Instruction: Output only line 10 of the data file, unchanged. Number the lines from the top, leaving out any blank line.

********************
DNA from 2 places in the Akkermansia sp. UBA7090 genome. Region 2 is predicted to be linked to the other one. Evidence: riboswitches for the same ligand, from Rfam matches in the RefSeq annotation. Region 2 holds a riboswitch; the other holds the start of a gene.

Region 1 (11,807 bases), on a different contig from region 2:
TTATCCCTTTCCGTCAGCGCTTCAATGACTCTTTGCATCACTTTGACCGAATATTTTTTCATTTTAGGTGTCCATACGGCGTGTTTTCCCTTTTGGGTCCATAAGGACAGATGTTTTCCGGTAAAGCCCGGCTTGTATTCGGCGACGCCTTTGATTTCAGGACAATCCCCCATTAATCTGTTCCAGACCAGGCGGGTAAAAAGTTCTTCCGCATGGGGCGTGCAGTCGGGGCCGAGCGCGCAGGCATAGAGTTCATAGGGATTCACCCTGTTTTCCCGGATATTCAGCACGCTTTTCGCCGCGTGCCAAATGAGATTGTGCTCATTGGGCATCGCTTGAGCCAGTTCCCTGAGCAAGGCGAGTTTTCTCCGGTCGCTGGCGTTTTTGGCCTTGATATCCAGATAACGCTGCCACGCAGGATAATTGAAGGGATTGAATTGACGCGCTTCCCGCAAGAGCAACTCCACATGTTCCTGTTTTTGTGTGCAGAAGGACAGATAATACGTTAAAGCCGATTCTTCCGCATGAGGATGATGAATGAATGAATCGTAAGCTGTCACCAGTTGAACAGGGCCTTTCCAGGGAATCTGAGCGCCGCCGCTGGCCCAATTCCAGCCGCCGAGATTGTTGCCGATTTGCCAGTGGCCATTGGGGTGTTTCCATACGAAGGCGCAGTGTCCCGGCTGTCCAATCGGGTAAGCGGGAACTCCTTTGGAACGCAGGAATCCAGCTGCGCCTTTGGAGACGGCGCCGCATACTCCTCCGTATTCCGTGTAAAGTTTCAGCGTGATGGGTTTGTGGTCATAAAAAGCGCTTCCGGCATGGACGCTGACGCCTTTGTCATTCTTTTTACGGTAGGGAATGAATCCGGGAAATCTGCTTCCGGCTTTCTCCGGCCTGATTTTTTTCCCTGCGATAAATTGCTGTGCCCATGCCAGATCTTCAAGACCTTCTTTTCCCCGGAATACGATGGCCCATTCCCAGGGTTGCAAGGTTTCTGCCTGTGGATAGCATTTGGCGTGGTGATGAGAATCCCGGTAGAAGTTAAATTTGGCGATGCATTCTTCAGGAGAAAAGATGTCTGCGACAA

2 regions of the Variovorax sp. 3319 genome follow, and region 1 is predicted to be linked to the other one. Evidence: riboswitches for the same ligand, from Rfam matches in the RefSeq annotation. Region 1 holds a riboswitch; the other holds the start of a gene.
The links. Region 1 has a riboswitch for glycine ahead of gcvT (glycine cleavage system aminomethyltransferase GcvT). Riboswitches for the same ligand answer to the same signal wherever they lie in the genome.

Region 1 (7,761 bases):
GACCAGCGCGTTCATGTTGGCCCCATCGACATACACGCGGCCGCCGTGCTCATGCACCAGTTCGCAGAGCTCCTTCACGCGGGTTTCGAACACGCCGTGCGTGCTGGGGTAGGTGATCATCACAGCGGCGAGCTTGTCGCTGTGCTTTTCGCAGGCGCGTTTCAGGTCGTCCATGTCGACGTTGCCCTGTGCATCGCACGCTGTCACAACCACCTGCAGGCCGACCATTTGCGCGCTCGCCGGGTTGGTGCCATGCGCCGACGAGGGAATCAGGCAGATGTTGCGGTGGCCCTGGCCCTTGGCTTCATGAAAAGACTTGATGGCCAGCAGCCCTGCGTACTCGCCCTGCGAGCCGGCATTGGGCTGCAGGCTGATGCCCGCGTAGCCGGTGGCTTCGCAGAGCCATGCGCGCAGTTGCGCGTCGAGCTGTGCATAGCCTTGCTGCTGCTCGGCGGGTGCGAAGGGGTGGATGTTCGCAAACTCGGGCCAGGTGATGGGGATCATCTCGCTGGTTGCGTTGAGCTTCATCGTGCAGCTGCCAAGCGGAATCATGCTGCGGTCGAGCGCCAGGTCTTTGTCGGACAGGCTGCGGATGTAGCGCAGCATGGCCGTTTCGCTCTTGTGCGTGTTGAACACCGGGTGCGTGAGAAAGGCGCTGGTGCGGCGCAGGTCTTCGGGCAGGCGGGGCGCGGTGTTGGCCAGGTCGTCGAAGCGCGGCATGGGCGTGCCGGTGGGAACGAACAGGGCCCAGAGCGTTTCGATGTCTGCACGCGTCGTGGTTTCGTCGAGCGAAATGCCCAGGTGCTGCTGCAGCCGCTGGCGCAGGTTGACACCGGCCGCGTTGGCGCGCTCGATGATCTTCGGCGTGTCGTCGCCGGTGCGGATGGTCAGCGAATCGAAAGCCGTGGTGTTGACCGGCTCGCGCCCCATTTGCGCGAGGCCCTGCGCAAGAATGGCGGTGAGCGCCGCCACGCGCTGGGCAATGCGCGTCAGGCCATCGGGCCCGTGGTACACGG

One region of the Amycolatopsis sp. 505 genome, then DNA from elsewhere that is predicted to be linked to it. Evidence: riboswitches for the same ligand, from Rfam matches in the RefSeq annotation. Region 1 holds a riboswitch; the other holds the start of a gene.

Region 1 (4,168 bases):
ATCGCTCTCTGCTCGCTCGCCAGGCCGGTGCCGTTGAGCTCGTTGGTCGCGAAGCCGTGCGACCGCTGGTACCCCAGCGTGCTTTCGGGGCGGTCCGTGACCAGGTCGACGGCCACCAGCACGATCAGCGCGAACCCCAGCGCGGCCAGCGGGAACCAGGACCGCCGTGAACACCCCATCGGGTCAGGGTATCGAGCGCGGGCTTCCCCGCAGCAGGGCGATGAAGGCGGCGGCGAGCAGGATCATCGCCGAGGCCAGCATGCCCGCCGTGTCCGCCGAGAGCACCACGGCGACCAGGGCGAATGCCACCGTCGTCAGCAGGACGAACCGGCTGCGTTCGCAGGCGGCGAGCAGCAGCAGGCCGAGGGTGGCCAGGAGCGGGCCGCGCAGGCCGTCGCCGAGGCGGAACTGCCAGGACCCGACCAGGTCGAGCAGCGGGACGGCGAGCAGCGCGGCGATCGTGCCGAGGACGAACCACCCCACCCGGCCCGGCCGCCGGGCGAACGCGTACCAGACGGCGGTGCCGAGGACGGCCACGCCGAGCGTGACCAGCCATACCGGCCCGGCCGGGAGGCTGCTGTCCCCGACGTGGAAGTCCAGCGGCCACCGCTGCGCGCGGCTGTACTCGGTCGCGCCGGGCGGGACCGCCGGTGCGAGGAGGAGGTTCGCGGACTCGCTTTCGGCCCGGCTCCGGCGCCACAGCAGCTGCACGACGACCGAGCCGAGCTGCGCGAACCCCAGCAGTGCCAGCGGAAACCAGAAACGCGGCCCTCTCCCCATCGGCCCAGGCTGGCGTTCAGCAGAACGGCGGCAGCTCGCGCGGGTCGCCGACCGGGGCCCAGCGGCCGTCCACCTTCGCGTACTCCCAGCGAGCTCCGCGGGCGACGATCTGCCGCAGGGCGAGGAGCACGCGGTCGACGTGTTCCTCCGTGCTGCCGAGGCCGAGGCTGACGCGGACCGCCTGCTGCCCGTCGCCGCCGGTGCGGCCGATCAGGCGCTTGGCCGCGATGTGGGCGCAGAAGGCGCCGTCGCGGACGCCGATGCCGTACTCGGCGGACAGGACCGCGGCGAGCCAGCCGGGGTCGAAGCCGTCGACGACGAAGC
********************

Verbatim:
ATCGCTCTCTGCTCGCTCGCCAGGCCGGTGCCGTTGAGCTCGTTGGTCGCGAAGCCGTGCGACCGCTGGTACCCCAGCGTGCTTTCGGGGCGGTCCGTGACCAGGTCGACGGCCACCAGCACGATCAGCGCGAACCCCAGCGCGGCCAGCGGGAACCAGGACCGCCGTGAACACCCCATCGGGTCAGGGTATCGAGCGCGGGCTTCCCCGCAGCAGGGCGATGAAGGCGGCGGCGAGCAGGATCATCGCCGAGGCCAGCATGCCCGCCGTGTCCGCCGAGAGCACCACGGCGACCAGGGCGAATGCCACCGTCGTCAGCAGGACGAACCGGCTGCGTTCGCAGGCGGCGAGCAGCAGCAGGCCGAGGGTGGCCAGGAGCGGGCCGCGCAGGCCGTCGCCGAGGCGGAACTGCCAGGACCCGACCAGGTCGAGCAGCGGGACGGCGAGCAGCGCGGCGATCGTGCCGAGGACGAACCACCCCACCCGGCCCGGCCGCCGGGCGAACGCGTACCAGACGGCGGTGCCGAGGACGGCCACGCCGAGCGTGACCAGCCATACCGGCCCGGCCGGGAGGCTGCTGTCCCCGACGTGGAAGTCCAGCGGCCACCGCTGCGCGCGGCTGTACTCGGTCGCGCCGGGCGGGACCGCCGGTGCGAGGAGGAGGTTCGCGGACTCGCTTTCGGCCCGGCTCCGGCGCCACAGCAGCTGCACGACGACCGAGCCGAGCTGCGCGAACCCCAGCAGTGCCAGCGGAAACCAGAAACGCGGCCCTCTCCCCATCGGCCCAGGCTGGCGTTCAGCAGAACGGCGGCAGCTCGCGCGGGTCGCCGACCGGGGCCCAGCGGCCGTCCACCTTCGCGTACTCCCAGCGAGCTCCGCGGGCGACGATCTGCCGCAGGGCGAGGAGCACGCGGTCGACGTGTTCCTCCGTGCTGCCGAGGCCGAGGCTGACGCGGACCGCCTGCTGCCCGTCGCCGCCGGTGCGGCCGATCAGGCGCTTGGCCGCGATGTGGGCGCAGAAGGCGCCGTCGCGGACGCCGATGCCGTACTCGGCGGACAGGACCGCGGCGAGCCAGCCGGGGTCGAAGCCGTCGACGACGAAGC